80-Hour Blaze in Tunnel After Freight Train Derails

80-Hour Blaze in Tunnel After Freight Train Derails

Smoke pours from one end of tunnel, partially obscuring car carrier after train derailment and fire in Congers,

N.Y.— photos by T. Brown

Volunteer fire fighters stretch lines into tunnel, which became like an oven as stone walls and ceiling retained heat from fire.

What began as a routine response to a “report of fire, type unknown,” became an 80-hour battle to extinguish burning wreckage of a freight train derailment in a tunnel in Congers, N.Y.

Responding to the alarm at 7:17 a.m. last June 6, a Thursday, men of the Congers Fire Department found that a 52-car Penn Central freight train had derailed and caught fire in a 1600-foot tunnel. Cars had not only left the track, but had uncoupled and turned almost at right angles to the rails, a fact which hampered attempts at extinguishment.

Before the incident ended, 15 fire departments and 30 pieces of equipment were involved either at the scene or on standby duty.

Manifest unavailable

Identification of what the cars were carrying was delayed because the injured conductor was taken to a hospital before the fire officer in charge could get the train manifest from him. As a precautionary measure, residents of the immediate area were evacuated, and calls were placed to CHEMTREC, American Cyanamid, Nyack Hospital, and the Dow Chemical Company, basing questions on the scant information on hand.

When the bill of lading was located, it revealed that the situation was perplexing, but not as serious as it might have been. Among the contents of the train were washing machines, shingles, cardboard, containers of plastic, alginate (an ice cream thickener), P tert butyl phenol (a nontoxic but offensive dry chemical), lionxin (an artificial flavor), hydroperoxide, and new autos. As the fire progressed, several small explosions resulted from the ignition of gasoline in auto tanks.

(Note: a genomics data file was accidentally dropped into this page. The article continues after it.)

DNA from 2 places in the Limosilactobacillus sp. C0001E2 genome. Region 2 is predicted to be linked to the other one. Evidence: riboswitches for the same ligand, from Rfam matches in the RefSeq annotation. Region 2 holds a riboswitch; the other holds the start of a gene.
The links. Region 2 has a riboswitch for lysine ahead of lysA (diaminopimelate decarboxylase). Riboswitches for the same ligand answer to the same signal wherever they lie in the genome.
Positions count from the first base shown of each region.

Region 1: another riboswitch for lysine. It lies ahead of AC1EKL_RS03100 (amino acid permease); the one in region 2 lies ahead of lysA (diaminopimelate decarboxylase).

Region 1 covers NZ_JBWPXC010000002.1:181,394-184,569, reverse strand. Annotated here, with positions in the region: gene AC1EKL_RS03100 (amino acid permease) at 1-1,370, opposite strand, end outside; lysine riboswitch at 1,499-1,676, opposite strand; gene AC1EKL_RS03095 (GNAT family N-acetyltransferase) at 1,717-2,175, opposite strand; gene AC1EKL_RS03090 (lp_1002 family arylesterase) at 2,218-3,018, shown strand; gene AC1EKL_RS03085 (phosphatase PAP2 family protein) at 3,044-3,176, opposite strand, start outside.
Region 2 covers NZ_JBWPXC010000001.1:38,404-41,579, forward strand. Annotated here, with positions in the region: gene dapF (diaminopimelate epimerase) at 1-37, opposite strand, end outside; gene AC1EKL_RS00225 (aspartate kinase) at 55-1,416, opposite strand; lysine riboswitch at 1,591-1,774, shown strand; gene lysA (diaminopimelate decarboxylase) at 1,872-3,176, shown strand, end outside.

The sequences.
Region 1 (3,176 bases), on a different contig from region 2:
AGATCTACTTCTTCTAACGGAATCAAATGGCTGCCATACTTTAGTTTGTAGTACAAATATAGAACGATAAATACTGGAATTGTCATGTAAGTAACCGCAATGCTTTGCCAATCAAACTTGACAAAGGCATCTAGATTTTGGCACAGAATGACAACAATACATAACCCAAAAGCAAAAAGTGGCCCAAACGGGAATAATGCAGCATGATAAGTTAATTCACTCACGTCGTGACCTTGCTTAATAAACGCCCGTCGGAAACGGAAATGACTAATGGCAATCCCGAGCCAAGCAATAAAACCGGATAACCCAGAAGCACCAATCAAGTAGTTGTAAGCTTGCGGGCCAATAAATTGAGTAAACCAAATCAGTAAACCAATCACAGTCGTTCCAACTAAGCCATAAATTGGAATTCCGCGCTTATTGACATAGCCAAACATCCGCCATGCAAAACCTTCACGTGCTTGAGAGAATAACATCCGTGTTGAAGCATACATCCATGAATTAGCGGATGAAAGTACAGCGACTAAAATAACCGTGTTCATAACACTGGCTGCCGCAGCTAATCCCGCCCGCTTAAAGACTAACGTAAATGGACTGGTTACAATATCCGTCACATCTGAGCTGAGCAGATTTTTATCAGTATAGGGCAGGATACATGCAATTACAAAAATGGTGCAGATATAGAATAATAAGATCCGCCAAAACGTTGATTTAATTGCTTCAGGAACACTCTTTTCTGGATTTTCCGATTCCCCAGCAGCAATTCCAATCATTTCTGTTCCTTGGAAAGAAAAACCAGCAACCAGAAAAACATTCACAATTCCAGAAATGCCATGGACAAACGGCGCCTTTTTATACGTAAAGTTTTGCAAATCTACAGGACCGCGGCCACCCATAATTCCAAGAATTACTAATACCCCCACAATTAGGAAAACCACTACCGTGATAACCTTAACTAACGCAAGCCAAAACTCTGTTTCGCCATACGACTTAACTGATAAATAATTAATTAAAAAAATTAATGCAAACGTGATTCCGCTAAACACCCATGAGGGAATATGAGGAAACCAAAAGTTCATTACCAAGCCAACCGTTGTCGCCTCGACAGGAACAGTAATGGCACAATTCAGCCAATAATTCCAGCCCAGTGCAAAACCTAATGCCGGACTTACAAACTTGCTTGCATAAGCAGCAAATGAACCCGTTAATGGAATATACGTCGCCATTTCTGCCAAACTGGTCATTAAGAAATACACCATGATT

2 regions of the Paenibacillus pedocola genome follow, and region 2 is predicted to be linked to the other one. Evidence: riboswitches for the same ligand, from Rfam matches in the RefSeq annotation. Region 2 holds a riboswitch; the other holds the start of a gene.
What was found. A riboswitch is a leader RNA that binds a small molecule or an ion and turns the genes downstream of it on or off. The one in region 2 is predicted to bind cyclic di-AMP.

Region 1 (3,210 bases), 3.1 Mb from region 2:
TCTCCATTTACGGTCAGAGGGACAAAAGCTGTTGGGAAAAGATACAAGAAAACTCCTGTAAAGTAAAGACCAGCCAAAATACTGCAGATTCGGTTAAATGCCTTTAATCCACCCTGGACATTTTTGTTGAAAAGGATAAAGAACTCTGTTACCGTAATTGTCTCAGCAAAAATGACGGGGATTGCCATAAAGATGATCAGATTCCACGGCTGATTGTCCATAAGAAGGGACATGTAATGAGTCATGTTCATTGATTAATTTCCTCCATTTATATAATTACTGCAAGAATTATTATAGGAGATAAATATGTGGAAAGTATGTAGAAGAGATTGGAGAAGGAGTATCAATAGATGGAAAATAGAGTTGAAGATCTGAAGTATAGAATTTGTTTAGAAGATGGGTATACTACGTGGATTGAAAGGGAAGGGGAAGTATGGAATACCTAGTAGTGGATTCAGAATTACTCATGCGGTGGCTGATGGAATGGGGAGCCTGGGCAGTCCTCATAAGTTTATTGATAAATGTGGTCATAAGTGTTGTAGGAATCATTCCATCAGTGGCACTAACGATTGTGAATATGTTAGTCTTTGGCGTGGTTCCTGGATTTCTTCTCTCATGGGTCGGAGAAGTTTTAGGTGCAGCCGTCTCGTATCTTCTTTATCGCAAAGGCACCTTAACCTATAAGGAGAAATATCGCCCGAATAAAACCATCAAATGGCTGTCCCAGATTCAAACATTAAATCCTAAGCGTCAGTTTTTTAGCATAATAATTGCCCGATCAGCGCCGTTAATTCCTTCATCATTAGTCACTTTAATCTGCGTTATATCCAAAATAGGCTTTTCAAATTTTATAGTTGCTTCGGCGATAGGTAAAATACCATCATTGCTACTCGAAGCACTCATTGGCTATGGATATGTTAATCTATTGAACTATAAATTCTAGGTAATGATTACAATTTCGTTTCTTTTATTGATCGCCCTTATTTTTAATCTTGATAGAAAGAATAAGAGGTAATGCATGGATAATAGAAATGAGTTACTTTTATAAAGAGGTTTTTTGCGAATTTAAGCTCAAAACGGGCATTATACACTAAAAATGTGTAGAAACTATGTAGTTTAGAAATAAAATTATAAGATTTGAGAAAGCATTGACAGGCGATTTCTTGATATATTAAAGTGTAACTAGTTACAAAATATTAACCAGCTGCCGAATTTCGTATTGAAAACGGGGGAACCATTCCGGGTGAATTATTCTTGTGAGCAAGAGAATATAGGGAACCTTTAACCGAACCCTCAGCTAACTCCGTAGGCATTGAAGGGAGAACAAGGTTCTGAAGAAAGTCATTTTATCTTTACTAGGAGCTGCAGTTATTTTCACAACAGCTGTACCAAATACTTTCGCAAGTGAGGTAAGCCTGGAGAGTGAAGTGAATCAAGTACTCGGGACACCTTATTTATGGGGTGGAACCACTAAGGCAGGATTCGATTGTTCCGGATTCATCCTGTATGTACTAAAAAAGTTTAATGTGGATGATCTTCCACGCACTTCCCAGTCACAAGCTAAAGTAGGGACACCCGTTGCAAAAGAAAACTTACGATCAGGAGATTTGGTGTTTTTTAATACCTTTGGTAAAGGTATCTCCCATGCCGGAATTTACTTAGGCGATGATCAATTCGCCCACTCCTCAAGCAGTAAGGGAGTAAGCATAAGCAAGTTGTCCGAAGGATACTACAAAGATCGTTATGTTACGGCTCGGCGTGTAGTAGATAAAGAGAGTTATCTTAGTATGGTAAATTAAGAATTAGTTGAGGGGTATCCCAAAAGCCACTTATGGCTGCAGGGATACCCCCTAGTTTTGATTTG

Aid summoned

Chief Harold Palmatier of Congers requested the Haverstraw Fire Department to respond to the north end of the tunnel and after further appraisal of the situation, requested that additional mutual aid departments be dispatched. Apparatus from Hillcrest, Letchworth Village, Nyack, and Blauvelt were assigned to cover vacated stations, while pumpers from Stony Point, West Haverstraw, Thiells, New City, Valley Cottage, and West Nyack responded to the scene.

A two-line relay was set up, as the nearest sources of water were almost 2 miles away. One line was supplied by a hydrant on Route 9W and the other from draft at the Hudson River.

Members began entering the tunnel in teams of four, each man wearing self-contained breathing apparatus. As no vertical ventilation was possible, products of combustion soon accumulated, causing dense smoke conditions. The interior walls, largely of natural stone, retained the heat and created an oven-like atmosphere.

Several men were treated for the effects of heat and smoke by the Rockland County medical examiner, who set up a first aid station at the scene. Some fire fighters were given doses of an antiacid and milk, while others were packed in ice to reduce their body temperatures.

Feeder line stretched